Don’t let Ikea Instructions or A 15 ft Wall get in your way!

Taking one of Brene Brown’s course’s means looking at how I am with putting myself out there / taking chances and failure when it doesn’t work out ( in her words, when I’m Daring Greatly and Rising Strong).

 

Through her research as a Shame and Vulnerability expert, she discovered there are ten elements to the Physics of Vulnerability; The first being:

“If I am brave enough, often enough, I will fall;

this is the physics of vulnerability.”

 

In her course, I was reflecting on how I got up after a fall/failure and wrote the following words:

“I haven’t experienced many (I’ve had some) failures. They happened early on in my working career, and I got smart in how to avoid them.” (more…)

Peer Support for Professionals – Mental Health, Toronto

Is it possible to experience a mental health challenge and be effective and succeed at work?

Many wonder if it is indeed possible for a person living with a mental health challenge to work effectively, accomplish goals, reconnect with self and others, and recapture meaning and purpose in life.

 Peer Support for Professionals builds local community and connections among working professionals who have experience with a mental health challenge. (more…)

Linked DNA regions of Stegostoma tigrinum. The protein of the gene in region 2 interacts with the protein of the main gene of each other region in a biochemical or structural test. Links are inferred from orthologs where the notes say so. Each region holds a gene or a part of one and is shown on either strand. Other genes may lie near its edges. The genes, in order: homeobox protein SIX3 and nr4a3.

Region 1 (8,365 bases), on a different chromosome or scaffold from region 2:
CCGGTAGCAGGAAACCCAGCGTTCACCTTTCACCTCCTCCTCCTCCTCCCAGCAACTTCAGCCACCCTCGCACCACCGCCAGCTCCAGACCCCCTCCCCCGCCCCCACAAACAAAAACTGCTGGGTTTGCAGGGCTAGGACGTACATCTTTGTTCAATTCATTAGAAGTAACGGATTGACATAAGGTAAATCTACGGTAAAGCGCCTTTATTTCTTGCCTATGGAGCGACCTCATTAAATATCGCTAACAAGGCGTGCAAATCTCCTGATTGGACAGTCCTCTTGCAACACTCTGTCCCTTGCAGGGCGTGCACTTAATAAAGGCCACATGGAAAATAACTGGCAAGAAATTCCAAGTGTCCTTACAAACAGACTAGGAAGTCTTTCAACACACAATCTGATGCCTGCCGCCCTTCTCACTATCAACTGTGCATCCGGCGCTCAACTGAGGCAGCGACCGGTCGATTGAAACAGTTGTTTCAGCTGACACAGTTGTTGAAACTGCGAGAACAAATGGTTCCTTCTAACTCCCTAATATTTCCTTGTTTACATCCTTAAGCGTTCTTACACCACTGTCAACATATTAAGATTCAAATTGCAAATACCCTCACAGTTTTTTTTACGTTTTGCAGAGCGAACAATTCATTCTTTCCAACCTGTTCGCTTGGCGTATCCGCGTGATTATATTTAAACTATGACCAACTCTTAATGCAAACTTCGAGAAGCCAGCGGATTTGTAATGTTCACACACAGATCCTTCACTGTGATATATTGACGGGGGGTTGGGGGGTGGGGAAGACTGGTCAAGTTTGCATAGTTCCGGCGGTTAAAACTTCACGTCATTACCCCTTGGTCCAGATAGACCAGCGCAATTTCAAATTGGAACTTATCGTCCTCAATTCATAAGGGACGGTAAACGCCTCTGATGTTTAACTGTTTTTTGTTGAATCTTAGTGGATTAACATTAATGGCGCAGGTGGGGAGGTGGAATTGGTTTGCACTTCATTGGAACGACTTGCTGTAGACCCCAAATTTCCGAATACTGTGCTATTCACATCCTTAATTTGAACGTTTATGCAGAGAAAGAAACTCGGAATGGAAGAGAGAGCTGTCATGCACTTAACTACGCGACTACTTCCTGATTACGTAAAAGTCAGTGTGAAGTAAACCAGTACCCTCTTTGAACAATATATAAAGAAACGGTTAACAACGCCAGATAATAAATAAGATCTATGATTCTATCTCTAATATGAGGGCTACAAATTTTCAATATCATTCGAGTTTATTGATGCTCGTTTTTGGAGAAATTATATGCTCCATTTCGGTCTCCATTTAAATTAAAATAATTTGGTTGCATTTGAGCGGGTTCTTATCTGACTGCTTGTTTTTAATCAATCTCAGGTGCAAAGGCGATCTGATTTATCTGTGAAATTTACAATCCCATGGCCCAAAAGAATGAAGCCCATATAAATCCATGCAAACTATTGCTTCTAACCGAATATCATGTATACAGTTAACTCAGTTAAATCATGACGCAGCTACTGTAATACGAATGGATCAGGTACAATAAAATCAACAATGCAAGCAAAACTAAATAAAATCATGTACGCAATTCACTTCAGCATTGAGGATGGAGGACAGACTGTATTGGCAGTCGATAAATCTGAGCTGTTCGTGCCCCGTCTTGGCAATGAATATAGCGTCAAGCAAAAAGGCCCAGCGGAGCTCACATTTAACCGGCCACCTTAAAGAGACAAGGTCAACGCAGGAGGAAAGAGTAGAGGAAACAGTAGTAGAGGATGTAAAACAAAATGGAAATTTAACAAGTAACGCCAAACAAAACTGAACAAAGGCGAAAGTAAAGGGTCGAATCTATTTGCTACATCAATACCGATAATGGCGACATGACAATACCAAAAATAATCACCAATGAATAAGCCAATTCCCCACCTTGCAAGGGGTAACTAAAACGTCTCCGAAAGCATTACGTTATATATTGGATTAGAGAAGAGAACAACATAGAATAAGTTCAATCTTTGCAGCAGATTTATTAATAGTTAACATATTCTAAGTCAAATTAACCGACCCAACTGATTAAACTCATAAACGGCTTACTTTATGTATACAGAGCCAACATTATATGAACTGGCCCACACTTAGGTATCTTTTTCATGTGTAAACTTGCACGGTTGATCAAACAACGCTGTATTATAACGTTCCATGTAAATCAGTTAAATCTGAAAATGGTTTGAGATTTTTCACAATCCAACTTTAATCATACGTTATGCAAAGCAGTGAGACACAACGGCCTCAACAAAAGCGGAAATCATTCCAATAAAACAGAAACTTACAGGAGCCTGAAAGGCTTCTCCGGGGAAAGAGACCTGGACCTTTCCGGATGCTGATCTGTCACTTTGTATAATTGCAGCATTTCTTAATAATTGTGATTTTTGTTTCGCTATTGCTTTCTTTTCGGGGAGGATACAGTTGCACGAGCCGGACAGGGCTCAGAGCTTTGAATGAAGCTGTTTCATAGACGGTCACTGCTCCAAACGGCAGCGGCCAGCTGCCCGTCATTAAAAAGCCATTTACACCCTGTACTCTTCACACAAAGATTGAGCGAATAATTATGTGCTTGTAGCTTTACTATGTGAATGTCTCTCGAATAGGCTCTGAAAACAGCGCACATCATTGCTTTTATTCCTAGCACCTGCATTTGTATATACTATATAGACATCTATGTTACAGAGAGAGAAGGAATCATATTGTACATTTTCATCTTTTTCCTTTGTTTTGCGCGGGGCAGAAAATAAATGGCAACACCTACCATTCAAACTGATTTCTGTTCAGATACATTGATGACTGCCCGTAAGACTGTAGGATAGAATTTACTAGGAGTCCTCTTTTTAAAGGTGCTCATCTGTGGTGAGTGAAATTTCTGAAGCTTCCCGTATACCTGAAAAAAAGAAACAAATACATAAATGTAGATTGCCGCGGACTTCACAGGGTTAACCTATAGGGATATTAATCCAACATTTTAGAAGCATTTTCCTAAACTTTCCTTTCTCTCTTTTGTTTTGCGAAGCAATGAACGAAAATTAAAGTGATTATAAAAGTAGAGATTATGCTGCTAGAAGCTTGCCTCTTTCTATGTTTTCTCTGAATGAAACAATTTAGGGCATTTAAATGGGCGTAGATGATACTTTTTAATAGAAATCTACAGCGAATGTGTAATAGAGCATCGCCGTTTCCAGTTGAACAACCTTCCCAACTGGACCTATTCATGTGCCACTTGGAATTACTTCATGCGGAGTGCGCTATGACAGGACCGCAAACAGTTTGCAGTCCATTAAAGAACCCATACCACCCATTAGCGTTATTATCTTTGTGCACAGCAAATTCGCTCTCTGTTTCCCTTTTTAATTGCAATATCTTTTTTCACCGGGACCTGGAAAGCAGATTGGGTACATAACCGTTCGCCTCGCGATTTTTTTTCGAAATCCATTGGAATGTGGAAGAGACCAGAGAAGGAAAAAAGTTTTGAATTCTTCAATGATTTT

4 Steps to Achieving Your Goals

Course corrections can only come from deliberate reflections!

June is the halfway mark in the year. Six months have passed, and we have six months still to go. I’ve often wanted to review my goals at this time and have either forgotten, or it was too late when I remembered. This year is different. Looking at what we have done in the 1st half year will give new insights into what needs to be focused on for the remainder of the year. This is all in service of achieving our goals and outcomes.

Use these three simple questions:

  • What has worked?
  • What has not worked?
  • What do you need to have in place for those things that didn’t work to work?

I believe reviewing the last six months might just be the piece that has been missing for me. There is research that shows the link between how often reflection is done and the ability to lead more effectively. Those who engage in reflection are said to be more grounded, able to handle a crisis effectively, are empathic with their peers and more successful in their stated personal and business goals. I believe this can be used in our own lives. We are all leaders of something, our lives, our family, our mental health, and our physical health. (more…)

A Leap of Faith – Disclosing Mental Illness in the Workplace